Subject is called Music of the world (history subject)

Around 1750 words excluding references

Original Question Below:

Your essay MUST include reference to your listening as an integral part of your essay argument.


1. \”The way people understand and appreciate music, what they find beautiful or ugly, mellifluous or cacophonous, is a product of culture, not something universal.\” (Timothy Rice, 2004, Music in Bulgaria, p.32).

Discuss this comment in relation to one or more of the musics of the world studied in this subject.

2. \”[The] ability to freely change and invent new meanings for music is an important source of its cultural, social and political power.\” (Timothy Rice, 2004, Music in Bulgaria, p.85).

Discuss this comment in relation to one or more of the musics of the world studied in this subject.

3. In a 1990 article, Appadurai comments that we have moved into \”a new global cultural economy – a complex, overlapping, disjunctive order that cannot any longer be understood in terms of existing center-periphery models. (Arjun Appadurai, 1990, Disjuncture and difference in the global cultural economy, Public Culture, 2 (2): pp. 1-24).

Discuss how music is implicated in the \”new global cultural economy.\” In particular relate your discussion to one or more musics of the world studied in this subject.

4. Believing that man is an animal suspended in webs of significance he himself has spun, I take culture to be those webs, and the analysis of it to be therefore not an experimental science in search of law but an interpretive one in search of meaning\”. (Clifford Geertz, 1973, Thick description: Toward an interpretive theory of culture\”, p. 5, in The Interpretation of Cultures, London: Hutchison, pp. 3-32 ).

Discuss Geertzs famous statement in relation to what you have learned about music in this subject.

5. Instead of treating non-Western societies as cultures from which data can be collected to support Western theories of cosmic order, fieldworkers [in ethnomusicology] recognise the different and equally valid worldviews held by different societies. (Barz and Cooley, \”Casting shadows: Fieldwork is dead! Long live fieldwork!\”, in Gregory Barz and Timothy Cooley, eds., Shadows in the Field. New perspectives for fieldwork in ethnomusicology. Oxford: Oxford University Press, 1977, p.11).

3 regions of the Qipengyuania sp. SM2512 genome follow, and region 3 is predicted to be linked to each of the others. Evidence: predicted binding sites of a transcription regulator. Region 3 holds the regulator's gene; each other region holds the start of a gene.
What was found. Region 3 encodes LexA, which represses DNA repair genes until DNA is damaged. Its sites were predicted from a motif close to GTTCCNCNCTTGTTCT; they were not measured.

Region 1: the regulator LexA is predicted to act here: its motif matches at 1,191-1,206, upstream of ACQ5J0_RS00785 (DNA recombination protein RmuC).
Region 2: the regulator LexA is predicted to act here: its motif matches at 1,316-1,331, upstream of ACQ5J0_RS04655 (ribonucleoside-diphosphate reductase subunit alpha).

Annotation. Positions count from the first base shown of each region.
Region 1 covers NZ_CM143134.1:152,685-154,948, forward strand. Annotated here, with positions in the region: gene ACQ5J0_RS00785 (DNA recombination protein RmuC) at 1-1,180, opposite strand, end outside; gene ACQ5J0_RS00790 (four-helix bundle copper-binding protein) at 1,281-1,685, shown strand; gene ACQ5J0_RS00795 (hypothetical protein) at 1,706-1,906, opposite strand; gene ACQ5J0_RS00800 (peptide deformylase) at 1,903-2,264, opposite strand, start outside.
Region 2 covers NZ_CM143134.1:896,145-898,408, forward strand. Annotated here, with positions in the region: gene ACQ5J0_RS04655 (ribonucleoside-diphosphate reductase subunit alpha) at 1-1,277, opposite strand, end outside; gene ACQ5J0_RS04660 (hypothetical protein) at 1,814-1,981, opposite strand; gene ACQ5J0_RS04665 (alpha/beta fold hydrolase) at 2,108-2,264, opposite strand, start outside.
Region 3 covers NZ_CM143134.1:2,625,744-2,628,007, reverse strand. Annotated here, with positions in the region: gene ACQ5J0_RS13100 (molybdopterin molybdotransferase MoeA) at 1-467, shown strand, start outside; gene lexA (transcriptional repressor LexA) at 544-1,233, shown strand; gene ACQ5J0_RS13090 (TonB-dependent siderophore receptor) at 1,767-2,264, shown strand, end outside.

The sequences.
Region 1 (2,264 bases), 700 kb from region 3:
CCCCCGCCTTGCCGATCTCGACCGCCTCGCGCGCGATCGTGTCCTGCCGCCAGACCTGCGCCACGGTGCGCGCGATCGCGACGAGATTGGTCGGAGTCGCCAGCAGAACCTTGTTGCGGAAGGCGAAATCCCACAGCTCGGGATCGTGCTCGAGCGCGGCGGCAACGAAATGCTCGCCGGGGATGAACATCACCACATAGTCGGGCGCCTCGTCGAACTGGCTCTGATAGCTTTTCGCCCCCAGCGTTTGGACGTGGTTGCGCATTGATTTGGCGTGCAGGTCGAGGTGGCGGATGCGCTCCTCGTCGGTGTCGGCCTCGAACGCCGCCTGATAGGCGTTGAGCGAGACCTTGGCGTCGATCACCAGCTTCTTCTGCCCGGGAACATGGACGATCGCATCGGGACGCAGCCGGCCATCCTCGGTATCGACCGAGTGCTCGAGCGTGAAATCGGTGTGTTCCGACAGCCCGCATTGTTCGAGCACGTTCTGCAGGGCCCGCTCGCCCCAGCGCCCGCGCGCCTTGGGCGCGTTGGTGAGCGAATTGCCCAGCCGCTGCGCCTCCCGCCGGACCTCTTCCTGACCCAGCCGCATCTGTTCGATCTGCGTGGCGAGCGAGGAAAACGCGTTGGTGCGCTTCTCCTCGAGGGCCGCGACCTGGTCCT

Describe and compare some of the ways different worldviews are manifested in two music systems.

6. World music is \”enhanced Western primitivist fantasy and voyeurism, allowing a listener to enjoy an hour of yuppie green politics, or audio-leisure tourism, perhaps even while feeling righteous about wealth trickle-down.\” (Steven Feld, 1992, Voices of the rainforest: Politics of music, Arena 99/100, p. 175).

Discuss this statement in relation to the commodification of non-western musics by western musicians, composers and recording companies.

7. Compare the uses and functions of music in a society other than your own with the uses and functions of music in your home country. Include a discussion of how musical expression reflects and reinforces social realities.

8. Describe how music embodies diverse identities, with reference to at least two of the following: nationality, region, ethnicity, race, class, religion, age and gender.

9. The fundamental nature and meaning of music lie not in objects, not in musical worksbut in action, in what people do. It is only by understanding what people do as they take part in a musical act that we can hope to understand its nature and the function it fulfills in human life. (Christopher Small, \”Prelude. Music and musicking\”, Musicking. Middletown: Wesleyan University Press, p. 8).

Discuss Smalls opinion drawing on your reading and listening for this subject.

10. If music systems are studied in isolation apart from the cultural environment in which they are supported and to which they lend support, a great deal of the meaning of the music is certain to be obscured. Musical thought is indivisible from the thought processes and cultural concepts of the people who produce the music and the people for whom it is played. (Judith Becker, 1979, Time and Tune in Java, in A.L. Becker and Aram Yengoyan, eds. The Imagination of reality. Essays in Southeast Asian Coherence Systems. Norwood N.J: Ablex, pp. 197-210).

Discuss this statement drawing on your reading and listening for this subject.

If you require references from my weekly reading please feel free to ask.